Max McGraw Chair in Management and the Environment; Professor of Management & Organizations
For companies facing employment discrimination lawsuits, prestige can be a friend or foe.
According to new research from Brayden King at the Kellogg School, when a prestigious company faces accusations of employment discrimination, it enjoys the benefit of the doubt. In the eyes of the jury, its high status can help protect it from blame.
But when a company is found liable, the research found that the company is punished much more harshly than less prestigious firms.
This could have implications for both companies and employees, says King, a professor of management and organizations. Such cases are widespread: the U.S. Equal Employment Opportunity Commission receives nearly 100,000 discrimination accusations per year.
King, who is interested in how businesses are held accountable in society, had previously found contradictory results on the effects of prestige. Prestigious companies, for example, were more likely to be the target of activist groups, even when less prestigious companies acted worse.
“Prestige is harmful to organizations in that it draws attention to their potential hypocrisy,” he says. “These companies are supposed to be standout examples of virtue in their industries or examples of how companies should behave. It makes them high-profile targets.”
But, when King studied prestige among Major League Baseball pitchers, he found that high-status pitchers who had reputations for accurate pitches received more favorable calls from umpires.
To further understand how prestige is helpful or harmful in holding businesses accountable, King turned to employment discrimination lawsuits. King worked with Mary-Hunter McDonnell, a former Kellogg Ph.D. student who is now an assistant professor at the University of Pennsylvania. She is also a former law professor and had a hunch that prestige gave companies the upper hand in court.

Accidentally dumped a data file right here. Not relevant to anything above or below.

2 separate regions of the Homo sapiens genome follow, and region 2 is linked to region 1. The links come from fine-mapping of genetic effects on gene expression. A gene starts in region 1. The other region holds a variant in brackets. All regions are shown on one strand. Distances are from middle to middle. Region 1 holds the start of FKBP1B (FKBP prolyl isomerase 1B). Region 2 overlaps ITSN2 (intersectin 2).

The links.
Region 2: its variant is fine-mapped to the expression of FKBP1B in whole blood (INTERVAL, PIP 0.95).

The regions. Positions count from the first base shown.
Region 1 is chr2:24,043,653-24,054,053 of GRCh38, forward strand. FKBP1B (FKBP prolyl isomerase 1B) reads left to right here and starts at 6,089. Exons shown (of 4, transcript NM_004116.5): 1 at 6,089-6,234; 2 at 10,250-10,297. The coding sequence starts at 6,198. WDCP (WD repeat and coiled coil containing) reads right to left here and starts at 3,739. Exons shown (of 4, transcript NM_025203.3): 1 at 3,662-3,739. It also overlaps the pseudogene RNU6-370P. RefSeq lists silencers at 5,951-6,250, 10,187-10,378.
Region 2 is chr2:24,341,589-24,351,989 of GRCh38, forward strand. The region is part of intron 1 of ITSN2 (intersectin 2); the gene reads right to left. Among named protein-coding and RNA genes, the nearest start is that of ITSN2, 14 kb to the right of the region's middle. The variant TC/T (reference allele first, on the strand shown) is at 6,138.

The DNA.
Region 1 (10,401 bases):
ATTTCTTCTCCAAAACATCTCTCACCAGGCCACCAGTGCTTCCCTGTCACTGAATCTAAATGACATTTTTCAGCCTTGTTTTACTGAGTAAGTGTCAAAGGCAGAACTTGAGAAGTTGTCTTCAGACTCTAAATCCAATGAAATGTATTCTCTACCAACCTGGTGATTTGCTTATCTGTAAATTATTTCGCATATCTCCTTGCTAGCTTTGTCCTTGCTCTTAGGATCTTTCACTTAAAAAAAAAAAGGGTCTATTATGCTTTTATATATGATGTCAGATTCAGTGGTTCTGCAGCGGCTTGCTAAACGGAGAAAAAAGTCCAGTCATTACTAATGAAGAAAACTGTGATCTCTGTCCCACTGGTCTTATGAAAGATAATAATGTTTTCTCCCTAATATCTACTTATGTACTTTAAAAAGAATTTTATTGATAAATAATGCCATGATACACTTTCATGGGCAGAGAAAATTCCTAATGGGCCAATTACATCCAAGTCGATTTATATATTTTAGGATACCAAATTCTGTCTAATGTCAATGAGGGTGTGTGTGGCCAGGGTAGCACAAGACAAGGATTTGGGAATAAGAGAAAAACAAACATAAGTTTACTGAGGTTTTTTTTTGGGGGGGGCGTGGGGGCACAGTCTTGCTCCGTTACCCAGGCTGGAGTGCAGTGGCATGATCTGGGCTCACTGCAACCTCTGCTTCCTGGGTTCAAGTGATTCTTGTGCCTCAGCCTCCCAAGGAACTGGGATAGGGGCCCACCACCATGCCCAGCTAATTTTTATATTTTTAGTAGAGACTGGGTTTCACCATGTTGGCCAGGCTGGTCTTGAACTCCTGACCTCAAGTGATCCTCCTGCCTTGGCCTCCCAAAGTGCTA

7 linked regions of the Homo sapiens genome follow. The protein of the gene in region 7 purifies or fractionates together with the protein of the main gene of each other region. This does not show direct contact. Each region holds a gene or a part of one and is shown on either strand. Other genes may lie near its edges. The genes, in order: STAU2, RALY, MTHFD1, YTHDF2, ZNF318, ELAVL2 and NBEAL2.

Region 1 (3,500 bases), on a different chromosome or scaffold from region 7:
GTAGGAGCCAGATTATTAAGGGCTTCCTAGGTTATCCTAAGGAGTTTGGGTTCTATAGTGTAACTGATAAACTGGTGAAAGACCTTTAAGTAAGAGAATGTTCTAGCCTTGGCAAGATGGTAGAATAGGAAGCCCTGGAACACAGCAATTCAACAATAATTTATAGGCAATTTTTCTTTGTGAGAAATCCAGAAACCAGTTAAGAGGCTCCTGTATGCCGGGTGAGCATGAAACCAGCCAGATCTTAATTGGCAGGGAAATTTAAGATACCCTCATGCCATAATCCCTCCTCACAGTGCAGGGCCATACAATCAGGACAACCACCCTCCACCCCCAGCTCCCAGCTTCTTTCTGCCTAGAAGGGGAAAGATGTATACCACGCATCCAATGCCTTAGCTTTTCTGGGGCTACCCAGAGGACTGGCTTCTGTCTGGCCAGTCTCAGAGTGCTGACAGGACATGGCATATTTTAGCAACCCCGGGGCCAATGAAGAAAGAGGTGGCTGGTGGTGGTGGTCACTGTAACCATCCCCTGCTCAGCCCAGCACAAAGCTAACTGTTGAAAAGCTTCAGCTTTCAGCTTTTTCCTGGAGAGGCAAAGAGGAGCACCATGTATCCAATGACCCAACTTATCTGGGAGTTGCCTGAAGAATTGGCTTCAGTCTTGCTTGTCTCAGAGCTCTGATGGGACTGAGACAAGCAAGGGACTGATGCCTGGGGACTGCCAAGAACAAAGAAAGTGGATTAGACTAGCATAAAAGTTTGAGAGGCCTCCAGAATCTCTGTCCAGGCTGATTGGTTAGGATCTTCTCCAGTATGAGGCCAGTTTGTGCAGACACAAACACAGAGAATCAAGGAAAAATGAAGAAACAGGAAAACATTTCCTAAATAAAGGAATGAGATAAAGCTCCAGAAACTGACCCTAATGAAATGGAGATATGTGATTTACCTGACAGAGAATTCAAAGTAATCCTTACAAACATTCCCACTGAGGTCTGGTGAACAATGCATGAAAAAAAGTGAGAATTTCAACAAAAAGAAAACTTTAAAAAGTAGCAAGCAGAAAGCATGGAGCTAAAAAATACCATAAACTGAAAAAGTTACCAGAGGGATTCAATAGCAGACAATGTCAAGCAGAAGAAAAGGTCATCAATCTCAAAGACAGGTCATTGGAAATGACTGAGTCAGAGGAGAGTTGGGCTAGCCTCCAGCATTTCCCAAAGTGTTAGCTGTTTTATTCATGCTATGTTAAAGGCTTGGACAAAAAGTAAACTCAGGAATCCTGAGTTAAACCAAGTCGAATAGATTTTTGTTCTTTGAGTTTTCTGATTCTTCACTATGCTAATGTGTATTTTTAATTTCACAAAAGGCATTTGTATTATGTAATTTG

“People don’t think about the role that social and psychological biases play in trials,” McDonnell says. “They think of litigation outcomes as a function of the talent of the litigators or the strength of the evidence. But our research shows otherwise.”
To build a dataset of high- and low-status companies, the researchers looked to the 826 companies that were surveyed for Fortune’s Most Admirable Companies list between 1998 and 2008. Each of the companies was given a score between 0 and 10. For the sake of the study, the researchers defined low-prestige companies as those near the bottom of the rankings and high-prestige companies as those near the top.
They also looked specifically at these companies’ reputations in diversity and employee relations through the Kinder, Lydenberg, Domini & Co. Statistical Tool for Analysis of Trends, which ranks firms’ strengths and weaknesses in these areas.
The positive expectations associated with prestige led juries to give these companies the benefit of the doubt.
When the researchers compared the list of high- and low-prestige companies to an employment discrimination lawsuit database, they found 519 employment discrimination cases involving these companies that went to a jury. Of those, 238 cases resulted in a verdict of liability and a subsequent damages award to the employee.
The researchers found that during the initial trial, high-status organizations benefited from a “halo effect”: the positive expectations associated with prestige led juries to give these companies the benefit of the doubt. Juries were 14 percent less likely to find these companies liable compared to low-status firms.